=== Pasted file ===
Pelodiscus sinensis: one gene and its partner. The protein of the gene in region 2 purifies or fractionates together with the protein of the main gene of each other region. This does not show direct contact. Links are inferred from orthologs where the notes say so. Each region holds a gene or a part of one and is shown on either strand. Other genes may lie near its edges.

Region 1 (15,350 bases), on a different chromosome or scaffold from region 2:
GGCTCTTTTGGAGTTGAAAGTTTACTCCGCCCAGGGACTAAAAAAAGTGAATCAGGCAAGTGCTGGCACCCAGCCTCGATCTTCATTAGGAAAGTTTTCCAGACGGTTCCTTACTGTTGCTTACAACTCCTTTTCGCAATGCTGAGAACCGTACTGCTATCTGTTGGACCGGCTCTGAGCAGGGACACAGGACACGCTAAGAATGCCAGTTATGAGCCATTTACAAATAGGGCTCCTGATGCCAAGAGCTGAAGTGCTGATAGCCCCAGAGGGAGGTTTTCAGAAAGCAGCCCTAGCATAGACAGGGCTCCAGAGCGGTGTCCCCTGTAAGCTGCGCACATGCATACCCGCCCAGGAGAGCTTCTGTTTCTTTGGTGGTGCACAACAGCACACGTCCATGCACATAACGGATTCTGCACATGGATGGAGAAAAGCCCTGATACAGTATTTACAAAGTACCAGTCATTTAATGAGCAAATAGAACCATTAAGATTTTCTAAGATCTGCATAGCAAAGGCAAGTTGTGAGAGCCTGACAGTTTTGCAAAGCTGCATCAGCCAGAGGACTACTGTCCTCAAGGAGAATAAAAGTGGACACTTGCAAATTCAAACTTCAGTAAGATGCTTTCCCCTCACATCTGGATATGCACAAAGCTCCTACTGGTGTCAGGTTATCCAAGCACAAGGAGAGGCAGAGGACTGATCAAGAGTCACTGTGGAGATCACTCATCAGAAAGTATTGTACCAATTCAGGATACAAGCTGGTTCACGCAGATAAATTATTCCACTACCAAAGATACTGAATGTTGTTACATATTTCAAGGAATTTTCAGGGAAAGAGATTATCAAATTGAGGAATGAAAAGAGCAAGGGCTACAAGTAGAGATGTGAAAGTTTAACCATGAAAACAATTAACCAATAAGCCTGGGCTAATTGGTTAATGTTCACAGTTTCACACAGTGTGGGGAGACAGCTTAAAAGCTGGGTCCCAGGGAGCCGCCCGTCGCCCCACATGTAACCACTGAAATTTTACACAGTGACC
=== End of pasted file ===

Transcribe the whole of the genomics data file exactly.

Pelodiscus sinensis: one gene and its partner. The protein of the gene in region 2 purifies or fractionates together with the protein of the main gene of each other region. This does not show direct contact. Links are inferred from orthologs where the notes say so. Each region holds a gene or a part of one and is shown on either strand. Other genes may lie near its edges.

Region 1 (15,350 bases), on a different chromosome or scaffold from region 2:
GGCTCTTTTGGAGTTGAAAGTTTACTCCGCCCAGGGACTAAAAAAAGTGAATCAGGCAAGTGCTGGCACCCAGCCTCGATCTTCATTAGGAAAGTTTTCCAGACGGTTCCTTACTGTTGCTTACAACTCCTTTTCGCAATGCTGAGAACCGTACTGCTATCTGTTGGACCGGCTCTGAGCAGGGACACAGGACACGCTAAGAATGCCAGTTATGAGCCATTTACAAATAGGGCTCCTGATGCCAAGAGCTGAAGTGCTGATAGCCCCAGAGGGAGGTTTTCAGAAAGCAGCCCTAGCATAGACAGGGCTCCAGAGCGGTGTCCCCTGTAAGCTGCGCACATGCATACCCGCCCAGGAGAGCTTCTGTTTCTTTGGTGGTGCACAACAGCACACGTCCATGCACATAACGGATTCTGCACATGGATGGAGAAAAGCCCTGATACAGTATTTACAAAGTACCAGTCATTTAATGAGCAAATAGAACCATTAAGATTTTCTAAGATCTGCATAGCAAAGGCAAGTTGTGAGAGCCTGACAGTTTTGCAAAGCTGCATCAGCCAGAGGACTACTGTCCTCAAGGAGAATAAAAGTGGACACTTGCAAATTCAAACTTCAGTAAGATGCTTTCCCCTCACATCTGGATATGCACAAAGCTCCTACTGGTGTCAGGTTATCCAAGCACAAGGAGAGGCAGAGGACTGATCAAGAGTCACTGTGGAGATCACTCATCAGAAAGTATTGTACCAATTCAGGATACAAGCTGGTTCACGCAGATAAATTATTCCACTACCAAAGATACTGAATGTTGTTACATATTTCAAGGAATTTTCAGGGAAAGAGATTATCAAATTGAGGAATGAAAAGAGCAAGGGCTACAAGTAGAGATGTGAAAGTTTAACCATGAAAACAATTAACCAATAAGCCTGGGCTAATTGGTTAATGTTCACAGTTTCACACAGTGTGGGGAGACAGCTTAAAAGCTGGGTCCCAGGGAGCCGCCCGTCGCCCCACATGTAACCACTGAAATTTTACACAGTGACC